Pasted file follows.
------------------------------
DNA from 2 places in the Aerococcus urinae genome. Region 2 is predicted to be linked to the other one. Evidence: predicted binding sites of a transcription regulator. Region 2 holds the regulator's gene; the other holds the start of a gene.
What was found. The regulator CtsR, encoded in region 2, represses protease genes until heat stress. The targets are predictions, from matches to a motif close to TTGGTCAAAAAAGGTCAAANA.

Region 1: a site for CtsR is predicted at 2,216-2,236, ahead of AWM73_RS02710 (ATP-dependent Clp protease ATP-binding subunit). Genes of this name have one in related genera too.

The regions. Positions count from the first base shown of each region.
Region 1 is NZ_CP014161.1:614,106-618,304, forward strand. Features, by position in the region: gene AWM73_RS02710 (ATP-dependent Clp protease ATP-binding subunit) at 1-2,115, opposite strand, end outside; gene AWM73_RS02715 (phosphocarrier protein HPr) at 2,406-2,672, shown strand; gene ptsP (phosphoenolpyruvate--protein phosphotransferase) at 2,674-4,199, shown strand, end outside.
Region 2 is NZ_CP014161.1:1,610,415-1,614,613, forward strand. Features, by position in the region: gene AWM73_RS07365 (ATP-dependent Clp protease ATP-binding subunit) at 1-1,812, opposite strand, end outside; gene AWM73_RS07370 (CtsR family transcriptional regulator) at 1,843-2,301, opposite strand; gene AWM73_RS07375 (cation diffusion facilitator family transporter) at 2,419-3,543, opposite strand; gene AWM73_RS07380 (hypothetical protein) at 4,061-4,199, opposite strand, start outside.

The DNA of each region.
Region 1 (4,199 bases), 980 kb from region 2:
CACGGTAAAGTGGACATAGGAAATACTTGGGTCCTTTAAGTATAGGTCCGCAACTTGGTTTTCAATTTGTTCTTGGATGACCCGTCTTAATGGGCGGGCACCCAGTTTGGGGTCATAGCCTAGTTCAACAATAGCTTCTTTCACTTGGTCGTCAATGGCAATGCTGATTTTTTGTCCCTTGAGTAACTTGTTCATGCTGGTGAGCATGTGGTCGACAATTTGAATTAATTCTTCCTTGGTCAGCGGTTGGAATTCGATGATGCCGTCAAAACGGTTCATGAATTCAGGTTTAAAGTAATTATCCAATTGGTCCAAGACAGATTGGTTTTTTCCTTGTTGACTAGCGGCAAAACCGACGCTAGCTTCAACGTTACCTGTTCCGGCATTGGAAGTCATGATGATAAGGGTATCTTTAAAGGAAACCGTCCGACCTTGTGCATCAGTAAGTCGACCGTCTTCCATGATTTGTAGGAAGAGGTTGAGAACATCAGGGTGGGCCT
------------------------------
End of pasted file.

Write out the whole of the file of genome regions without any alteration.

DNA from 2 places in the Aerococcus urinae genome. Region 2 is predicted to be linked to the other one. Evidence: predicted binding sites of a transcription regulator. Region 2 holds the regulator's gene; the other holds the start of a gene.
What was found. The regulator CtsR, encoded in region 2, represses protease genes until heat stress. The targets are predictions, from matches to a motif close to TTGGTCAAAAAAGGTCAAANA.

Region 1: a site for CtsR is predicted at 2,216-2,236, ahead of AWM73_RS02710 (ATP-dependent Clp protease ATP-binding subunit). Genes of this name have one in related genera too.

The regions. Positions count from the first base shown of each region.
Region 1 is NZ_CP014161.1:614,106-618,304, forward strand. Features, by position in the region: gene AWM73_RS02710 (ATP-dependent Clp protease ATP-binding subunit) at 1-2,115, opposite strand, end outside; gene AWM73_RS02715 (phosphocarrier protein HPr) at 2,406-2,672, shown strand; gene ptsP (phosphoenolpyruvate--protein phosphotransferase) at 2,674-4,199, shown strand, end outside.
Region 2 is NZ_CP014161.1:1,610,415-1,614,613, forward strand. Features, by position in the region: gene AWM73_RS07365 (ATP-dependent Clp protease ATP-binding subunit) at 1-1,812, opposite strand, end outside; gene AWM73_RS07370 (CtsR family transcriptional regulator) at 1,843-2,301, opposite strand; gene AWM73_RS07375 (cation diffusion facilitator family transporter) at 2,419-3,543, opposite strand; gene AWM73_RS07380 (hypothetical protein) at 4,061-4,199, opposite strand, start outside.

The DNA of each region.
Region 1 (4,199 bases), 980 kb from region 2:
CACGGTAAAGTGGACATAGGAAATACTTGGGTCCTTTAAGTATAGGTCCGCAACTTGGTTTTCAATTTGTTCTTGGATGACCCGTCTTAATGGGCGGGCACCCAGTTTGGGGTCATAGCCTAGTTCAACAATAGCTTCTTTCACTTGGTCGTCAATGGCAATGCTGATTTTTTGTCCCTTGAGTAACTTGTTCATGCTGGTGAGCATGTGGTCGACAATTTGAATTAATTCTTCCTTGGTCAGCGGTTGGAATTCGATGATGCCGTCAAAACGGTTCATGAATTCAGGTTTAAAGTAATTATCCAATTGGTCCAAGACAGATTGGTTTTTTCCTTGTTGACTAGCGGCAAAACCGACGCTAGCTTCAACGTTACCTGTTCCGGCATTGGAAGTCATGATGATAAGGGTATCTTTAAAGGAAACCGTCCGACCTTGTGCATCAGTAAGTCGACCGTCTTCCATGATTTGTAGGAAGAGGTTGAGAACATCAGGGTGGGCCT